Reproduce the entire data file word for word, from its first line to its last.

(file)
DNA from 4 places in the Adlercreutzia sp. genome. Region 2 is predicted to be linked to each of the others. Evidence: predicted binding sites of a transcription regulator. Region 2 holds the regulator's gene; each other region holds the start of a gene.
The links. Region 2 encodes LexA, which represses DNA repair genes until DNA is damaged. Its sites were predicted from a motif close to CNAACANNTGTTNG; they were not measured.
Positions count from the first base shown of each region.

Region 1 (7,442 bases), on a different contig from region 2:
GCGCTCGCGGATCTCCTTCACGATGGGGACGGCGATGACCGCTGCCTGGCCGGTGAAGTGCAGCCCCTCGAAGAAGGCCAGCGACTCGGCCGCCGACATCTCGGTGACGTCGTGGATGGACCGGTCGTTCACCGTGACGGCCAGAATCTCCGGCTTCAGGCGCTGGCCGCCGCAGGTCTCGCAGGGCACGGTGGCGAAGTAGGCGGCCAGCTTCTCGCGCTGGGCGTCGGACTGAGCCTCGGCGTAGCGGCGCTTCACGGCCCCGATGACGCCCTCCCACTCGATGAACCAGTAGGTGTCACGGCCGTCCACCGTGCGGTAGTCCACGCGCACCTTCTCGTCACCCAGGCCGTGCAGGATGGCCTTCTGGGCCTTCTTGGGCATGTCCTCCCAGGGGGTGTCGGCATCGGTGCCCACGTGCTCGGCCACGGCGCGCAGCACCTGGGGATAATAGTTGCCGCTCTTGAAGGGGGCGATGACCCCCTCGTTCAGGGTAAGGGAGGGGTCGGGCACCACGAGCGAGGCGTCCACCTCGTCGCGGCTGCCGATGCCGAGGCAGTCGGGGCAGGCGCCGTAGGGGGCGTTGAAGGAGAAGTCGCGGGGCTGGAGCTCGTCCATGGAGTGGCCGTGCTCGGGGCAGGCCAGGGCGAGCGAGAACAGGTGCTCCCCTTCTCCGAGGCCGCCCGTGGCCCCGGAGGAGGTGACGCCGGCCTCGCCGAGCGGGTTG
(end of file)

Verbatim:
DNA from 4 places in the Adlercreutzia sp. genome. Region 2 is predicted to be linked to each of the others. Evidence: predicted binding sites of a transcription regulator. Region 2 holds the regulator's gene; each other region holds the start of a gene.
The links. Region 2 encodes LexA, which represses DNA repair genes until DNA is damaged. Its sites were predicted from a motif close to CNAACANNTGTTNG; they were not measured.
Positions count from the first base shown of each region.

Region 1 (7,442 bases), on a different contig from region 2:
GCGCTCGCGGATCTCCTTCACGATGGGGACGGCGATGACCGCTGCCTGGCCGGTGAAGTGCAGCCCCTCGAAGAAGGCCAGCGACTCGGCCGCCGACATCTCGGTGACGTCGTGGATGGACCGGTCGTTCACCGTGACGGCCAGAATCTCCGGCTTCAGGCGCTGGCCGCCGCAGGTCTCGCAGGGCACGGTGGCGAAGTAGGCGGCCAGCTTCTCGCGCTGGGCGTCGGACTGAGCCTCGGCGTAGCGGCGCTTCACGGCCCCGATGACGCCCTCCCACTCGATGAACCAGTAGGTGTCACGGCCGTCCACCGTGCGGTAGTCCACGCGCACCTTCTCGTCACCCAGGCCGTGCAGGATGGCCTTCTGGGCCTTCTTGGGCATGTCCTCCCAGGGGGTGTCGGCATCGGTGCCCACGTGCTCGGCCACGGCGCGCAGCACCTGGGGATAATAGTTGCCGCTCTTGAAGGGGGCGATGACCCCCTCGTTCAGGGTAAGGGAGGGGTCGGGCACCACGAGCGAGGCGTCCACCTCGTCGCGGCTGCCGATGCCGAGGCAGTCGGGGCAGGCGCCGTAGGGGGCGTTGAAGGAGAAGTCGCGGGGCTGGAGCTCGTCCATGGAGTGGCCGTGCTCGGGGCAGGCCAGGGCGAGCGAGAACAGGTGCTCCCCTTCTCCGAGGCCGCCCGTGGCCCCGGAGGAGGTGACGCCGGCCTCGCCGAGCGGGTTG